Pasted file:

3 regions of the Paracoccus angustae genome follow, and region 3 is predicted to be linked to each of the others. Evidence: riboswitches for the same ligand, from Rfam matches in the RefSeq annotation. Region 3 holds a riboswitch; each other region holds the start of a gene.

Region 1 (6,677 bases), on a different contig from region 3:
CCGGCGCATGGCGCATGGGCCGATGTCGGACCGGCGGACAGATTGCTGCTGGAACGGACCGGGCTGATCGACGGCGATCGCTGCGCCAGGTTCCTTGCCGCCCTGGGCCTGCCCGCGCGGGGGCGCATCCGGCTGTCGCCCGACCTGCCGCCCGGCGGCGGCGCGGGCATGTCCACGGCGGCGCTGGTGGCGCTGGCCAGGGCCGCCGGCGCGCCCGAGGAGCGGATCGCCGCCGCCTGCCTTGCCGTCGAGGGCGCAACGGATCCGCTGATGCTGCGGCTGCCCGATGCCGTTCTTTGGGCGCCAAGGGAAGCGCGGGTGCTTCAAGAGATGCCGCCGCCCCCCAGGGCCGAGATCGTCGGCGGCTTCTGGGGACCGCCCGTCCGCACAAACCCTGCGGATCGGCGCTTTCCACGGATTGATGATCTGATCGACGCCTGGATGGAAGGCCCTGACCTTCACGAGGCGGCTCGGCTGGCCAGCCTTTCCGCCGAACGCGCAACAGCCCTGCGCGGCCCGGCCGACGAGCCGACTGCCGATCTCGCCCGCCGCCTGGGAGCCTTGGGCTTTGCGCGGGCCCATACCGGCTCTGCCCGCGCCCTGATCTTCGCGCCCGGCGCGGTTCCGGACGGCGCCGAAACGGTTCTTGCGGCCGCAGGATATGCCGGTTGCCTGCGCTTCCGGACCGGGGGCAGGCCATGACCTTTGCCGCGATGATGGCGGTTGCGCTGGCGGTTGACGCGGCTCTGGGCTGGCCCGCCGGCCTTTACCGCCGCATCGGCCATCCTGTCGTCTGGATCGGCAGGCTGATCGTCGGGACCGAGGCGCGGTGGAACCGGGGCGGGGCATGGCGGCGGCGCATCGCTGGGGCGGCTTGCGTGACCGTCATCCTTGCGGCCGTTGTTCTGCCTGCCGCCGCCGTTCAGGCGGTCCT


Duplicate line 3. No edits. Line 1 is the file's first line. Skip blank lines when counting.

CCGGCGCATGGCGCATGGGCCGATGTCGGACCGGCGGACAGATTGCTGCTGGAACGGACCGGGCTGATCGACGGCGATCGCTGCGCCAGGTTCCTTGCCGCCCTGGGCCTGCCCGCGCGGGGGCGCATCCGGCTGTCGCCCGACCTGCCGCCCGGCGGCGGCGCGGGCATGTCCACGGCGGCGCTGGTGGCGCTGGCCAGGGCCGCCGGCGCGCCCGAGGAGCGGATCGCCGCCGCCTGCCTTGCCGTCGAGGGCGCAACGGATCCGCTGATGCTGCGGCTGCCCGATGCCGTTCTTTGGGCGCCAAGGGAAGCGCGGGTGCTTCAAGAGATGCCGCCGCCCCCCAGGGCCGAGATCGTCGGCGGCTTCTGGGGACCGCCCGTCCGCACAAACCCTGCGGATCGGCGCTTTCCACGGATTGATGATCTGATCGACGCCTGGATGGAAGGCCCTGACCTTCACGAGGCGGCTCGGCTGGCCAGCCTTTCCGCCGAACGCGCAACAGCCCTGCGCGGCCCGGCCGACGAGCCGACTGCCGATCTCGCCCGCCGCCTGGGAGCCTTGGGCTTTGCGCGGGCCCATACCGGCTCTGCCCGCGCCCTGATCTTCGCGCCCGGCGCGGTTCCGGACGGCGCCGAAACGGTTCTTGCGGCCGCAGGATATGCCGGTTGCCTGCGCTTCCGGACCGGGGGCAGGCCATGACCTTTGCCGCGATGATGGCGGTTGCGCTGGCGGTTGACGCGGCTCTGGGCTGGCCCGCCGGCCTTTACCGCCGCATCGGCCATCCTGTCGTCTGGATCGGCAGGCTGATCGTCGGGACCGAGGCGCGGTGGAACCGGGGCGGGGCATGGCGGCGGCGCATCGCTGGGGCGGCTTGCGTGACCGTCATCCTTGCGGCCGTTGTTCTGCCTGCCGCCGCCGTTCAGGCGGTCCT